When I think of Mike DeWine, I think of God-given goodness.

(Bear with me, folks.)

When I think of Mike DeWine, the over-achieving Republican attorney general of Ohio, I think of random acts of kindness, of rainbows, of the morning dew glistening in the break of day, of the yellow brick road of Oz, of….

At least , that’s what Mike DeWine wants me to think. But he’s been around long enough for me to have second thoughts, that his political career invokes something much less warmly engaging than his current public mythiness despite friendly editorial embraces from Ohio’s mainstream media that levitate him.

A few days ago, for example, the papers reported another DeWine foray into the private lives of same-sex married couples. He wants to disrupt their bonds, challenging (with a 41-page brief) the ruling by a federal judge that Ohio’s law banning such marriages is unconstitutional.

So much, then, for random acts of kindness.

For DeWine, his further quest for Biblical correctness was hardly terra incognita. His insistence on installing his own ministry in the AG’s office has been widely reported. He has joined a group of like-minded attorneys general in challenging employer-covered contraceptive insurance under the Affordable Care Act. Not a day passes that Mike isn’t out in the middle of the trench warfare that has been consistent with his pledge since he ran for the office to rid satanic Obamacare from the vanishing soul of America.


SantorumDewineSo consistently wrong has his political intuition been that he blindsided Mitt Romney by flip-flopping his endorsement of Mitt to his theocratic pew mate and perennial presidentical candidate, Rick Santorum. (Some power couple!) DeWine’s betrayal of Romney was obviously driven by his erring conclusion that Santorum would win the Ohio primary. He didn’t. No sharing the winner’s circle for DeWine, who was thought to have dreams of a promotion to U.S. attorney general.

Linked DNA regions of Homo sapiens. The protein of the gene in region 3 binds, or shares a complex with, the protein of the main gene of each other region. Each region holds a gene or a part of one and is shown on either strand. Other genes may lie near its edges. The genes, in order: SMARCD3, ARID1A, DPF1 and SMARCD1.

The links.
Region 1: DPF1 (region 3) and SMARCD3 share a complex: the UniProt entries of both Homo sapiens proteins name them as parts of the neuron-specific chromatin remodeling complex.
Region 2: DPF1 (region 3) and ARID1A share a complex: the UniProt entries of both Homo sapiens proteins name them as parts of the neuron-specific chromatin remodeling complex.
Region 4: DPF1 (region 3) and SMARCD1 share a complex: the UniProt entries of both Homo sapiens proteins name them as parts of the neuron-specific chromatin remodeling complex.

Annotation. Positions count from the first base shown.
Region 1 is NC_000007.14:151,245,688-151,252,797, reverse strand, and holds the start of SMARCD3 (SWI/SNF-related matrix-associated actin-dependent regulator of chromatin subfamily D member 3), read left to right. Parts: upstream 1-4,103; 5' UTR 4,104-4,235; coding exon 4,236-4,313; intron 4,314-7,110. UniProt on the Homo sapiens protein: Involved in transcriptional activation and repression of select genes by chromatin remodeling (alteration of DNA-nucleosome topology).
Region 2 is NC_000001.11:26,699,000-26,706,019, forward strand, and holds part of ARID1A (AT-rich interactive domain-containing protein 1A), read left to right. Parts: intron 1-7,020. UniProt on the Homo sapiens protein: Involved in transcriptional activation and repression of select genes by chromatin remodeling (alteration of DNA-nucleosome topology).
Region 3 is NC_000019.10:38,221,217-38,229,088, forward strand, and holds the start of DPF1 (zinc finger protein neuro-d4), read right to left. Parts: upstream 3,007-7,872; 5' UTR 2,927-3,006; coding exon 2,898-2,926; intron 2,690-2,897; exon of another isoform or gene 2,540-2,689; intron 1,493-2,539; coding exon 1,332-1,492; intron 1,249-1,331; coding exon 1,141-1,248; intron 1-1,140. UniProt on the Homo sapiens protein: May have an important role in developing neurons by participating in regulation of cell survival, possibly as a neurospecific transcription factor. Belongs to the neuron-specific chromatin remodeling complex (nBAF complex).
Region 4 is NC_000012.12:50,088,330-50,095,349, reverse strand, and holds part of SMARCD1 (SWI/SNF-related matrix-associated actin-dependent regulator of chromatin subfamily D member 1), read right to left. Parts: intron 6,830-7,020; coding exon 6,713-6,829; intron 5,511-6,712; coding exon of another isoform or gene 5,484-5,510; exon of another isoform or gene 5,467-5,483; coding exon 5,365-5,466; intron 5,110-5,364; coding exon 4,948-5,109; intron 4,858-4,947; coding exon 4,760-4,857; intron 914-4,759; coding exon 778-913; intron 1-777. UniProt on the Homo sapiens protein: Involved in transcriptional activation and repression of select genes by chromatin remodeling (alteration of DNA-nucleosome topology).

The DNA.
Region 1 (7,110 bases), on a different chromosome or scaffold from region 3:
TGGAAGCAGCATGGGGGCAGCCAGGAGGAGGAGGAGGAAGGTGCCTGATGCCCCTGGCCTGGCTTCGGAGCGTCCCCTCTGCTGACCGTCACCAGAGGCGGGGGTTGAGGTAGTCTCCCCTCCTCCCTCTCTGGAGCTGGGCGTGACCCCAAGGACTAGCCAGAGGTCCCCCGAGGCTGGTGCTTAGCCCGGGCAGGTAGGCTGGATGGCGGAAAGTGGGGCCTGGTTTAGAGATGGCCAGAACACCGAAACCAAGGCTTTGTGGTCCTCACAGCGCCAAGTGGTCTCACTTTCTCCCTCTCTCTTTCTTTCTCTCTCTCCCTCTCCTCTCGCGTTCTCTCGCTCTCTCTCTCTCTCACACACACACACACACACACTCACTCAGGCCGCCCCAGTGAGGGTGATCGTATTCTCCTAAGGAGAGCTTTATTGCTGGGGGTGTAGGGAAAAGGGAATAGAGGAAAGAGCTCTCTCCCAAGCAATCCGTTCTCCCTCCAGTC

So much for rainbows.

You should also note that DeWine’s ministerial life includes a stint of teaching a government course at Cedarville University, an evangelical Baptist school in southwestern Ohio that, among other things, allows only women to teach Bible classes to female students, as Biblically inspired. It also has had a number of skirmishes with faculty over faith-based issues. .

You have to put some of his odd behavior in the context of his landslide defeat by a liberal Democratic congressman, Sherrod Brown, who evicted Mike from the U.S. Senate with nearly 56 pct. of the vote in 2006. The AG must still feel the pain.

Meanwhile, DeWine is now being accused by his Democratic opponent this year, David Pepper, of pay-to-play tactics by awarding lucrative state legal business to law firms that just happen to channel money into his campaign treasury.

DeWine’s apologists insist that there’s no connection. But the practice is and has been quite common by AGs over the years, so why deny it?.

So much for the yellow brick road.

So much for goodness.

So much for the wholesome commitment to public service by our attorney general.